Angry that Mapes and other producers in the pipeline were fired, Rather went passive-aggressive:

But the anger was seething just below the surface. The next night, Rather's last as anchor of the CBS Evening News, he wore a T-shirt under his suit and tie that read F.E.A. -- "Fuck 'em all."

Hagan helpfully suggested that the supposed Killian documents were "never proved real, never proved fake." After a few paragraphs, Dan is being assassinated again:

Like Kennedy trying to solve his own assassination, Rather explored every possible conspiracy theory, from Karl Rove's planting passable fakes to damage him to a National Guard employee's typing up copies before the originals were destroyed. "I've been down every one of those rabbit holes and 50 more," says Rather, "including people saying, 'You come up with $200,000 in small bills...' About that I say, 'Listen, I'm not going to pay for anything.'"

But Hagan didn't always allow Rather's claims of his irrefutable journalistic glory go unchallenged. On the matter of Bill Burkett, the disgruntled, Bush-hating source:

Still, Rather is ultimately relying on the same source who got him into trouble in the first place. Why does he believe his documents are real now? There are two reasons: "First of all," he says, "the story is true. Here is the proof that the story is true: Nobody has ever denied what was reported in the story. President Bush has not denied it, nobody at the White House has denied it, and nobody connected with the Bush administration has denied it." (Actually, Bartlett does deny what CBS reported: "We believe the story is inaccurate, both the general thrust of it and the questionable sources they used," he says. "I'm not a forensic specialist, but many people who are concluded the documents were fraudulent.")

Late in the piece, Hagan assessed how Rather seems to inspire puzzled giggles from colleagues:

Rather's lawsuit has made him radioactive, even among his allies -- many of whom would not speak about him on the record. It has also opened him up to criticism that he held on too long -- both to his job and to the story -- and, as CBS has stated in its legal rebuttal, that suing is his desperate attempt to return to public significance. Several of his former associates from CBS believe Rather should have bowed out gracefully like NBC's Tom Brokaw. "He should have gotten out of this place a long time ago," says a 60 Minutes producer. "He seemed to have no ability to make that choice and cross the line. He just moved the line."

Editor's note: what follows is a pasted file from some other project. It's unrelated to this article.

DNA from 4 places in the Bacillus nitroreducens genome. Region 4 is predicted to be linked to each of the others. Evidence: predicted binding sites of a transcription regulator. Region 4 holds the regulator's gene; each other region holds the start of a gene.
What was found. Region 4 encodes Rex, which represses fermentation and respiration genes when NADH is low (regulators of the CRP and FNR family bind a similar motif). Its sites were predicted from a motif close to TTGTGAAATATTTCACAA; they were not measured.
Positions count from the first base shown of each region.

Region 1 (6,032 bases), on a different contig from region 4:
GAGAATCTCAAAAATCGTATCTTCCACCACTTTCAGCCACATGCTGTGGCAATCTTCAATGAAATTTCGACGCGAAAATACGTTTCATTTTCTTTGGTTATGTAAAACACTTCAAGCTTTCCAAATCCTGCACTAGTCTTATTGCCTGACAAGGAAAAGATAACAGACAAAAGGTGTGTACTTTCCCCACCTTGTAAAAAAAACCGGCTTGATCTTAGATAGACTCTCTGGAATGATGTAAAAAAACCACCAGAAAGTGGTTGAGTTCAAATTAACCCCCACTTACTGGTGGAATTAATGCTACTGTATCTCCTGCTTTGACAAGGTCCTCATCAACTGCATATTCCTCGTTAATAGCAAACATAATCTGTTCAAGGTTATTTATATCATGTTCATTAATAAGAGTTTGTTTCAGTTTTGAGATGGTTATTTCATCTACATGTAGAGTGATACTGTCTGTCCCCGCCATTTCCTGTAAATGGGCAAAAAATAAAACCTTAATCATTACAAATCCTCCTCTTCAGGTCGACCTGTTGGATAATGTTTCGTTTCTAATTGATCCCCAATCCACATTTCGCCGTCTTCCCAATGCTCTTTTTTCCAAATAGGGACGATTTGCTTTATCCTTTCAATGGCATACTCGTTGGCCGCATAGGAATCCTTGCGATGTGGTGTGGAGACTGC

Rather insists he's not just clinging to his public profile. "I can say truthfully I've never thought of it that way," he says. "Being on television every day can be egocentric and it can develop an almost egomaniacal quality to it. That's undeniable. And frankly, if you only do the anchoring work, you're much more susceptible to that."

People invariably laugh when you ask them to analyze Rather. Even Rather gives a smile and admits that figuring him out "may be full-time work." Still, everyone has an opinion. Some of his friends think he's brave to take on CBS; others see it as a little tragic. "It's kind of sad that he feels like he has to do this," says one admirer. "It's going to zap a lot of his energy." Morley Safer thinks Rather is suing because he "enjoys being a martyr." For his detractors, there is also the whiff of insanity that clings to such a quixotic cause. In conversation, Rather doesn't seem particularly crazy. But the "Crazy Dan" theme -- "Gunga Dan," "Courage," "What's the frequency, Kenneth?" -- still trails him.

"I've been a reporter for 58 years," says Rather, not terribly happy that I've brought it up. "That old saying, as you go through life your friends fall away and your enemies accumulate -- when you insist on being independent, sometimes with a capital I, people who are highly partisan politically, on all sides of things, when you don't report things the way they want you to report it, they call you eccentric or wacky or biased or what have you.

"I'm not proud of this, but I fight back," says Rather. "That's just in my id."

For the article in full in this week's New York magazine: nymag.com

-- Brent Baker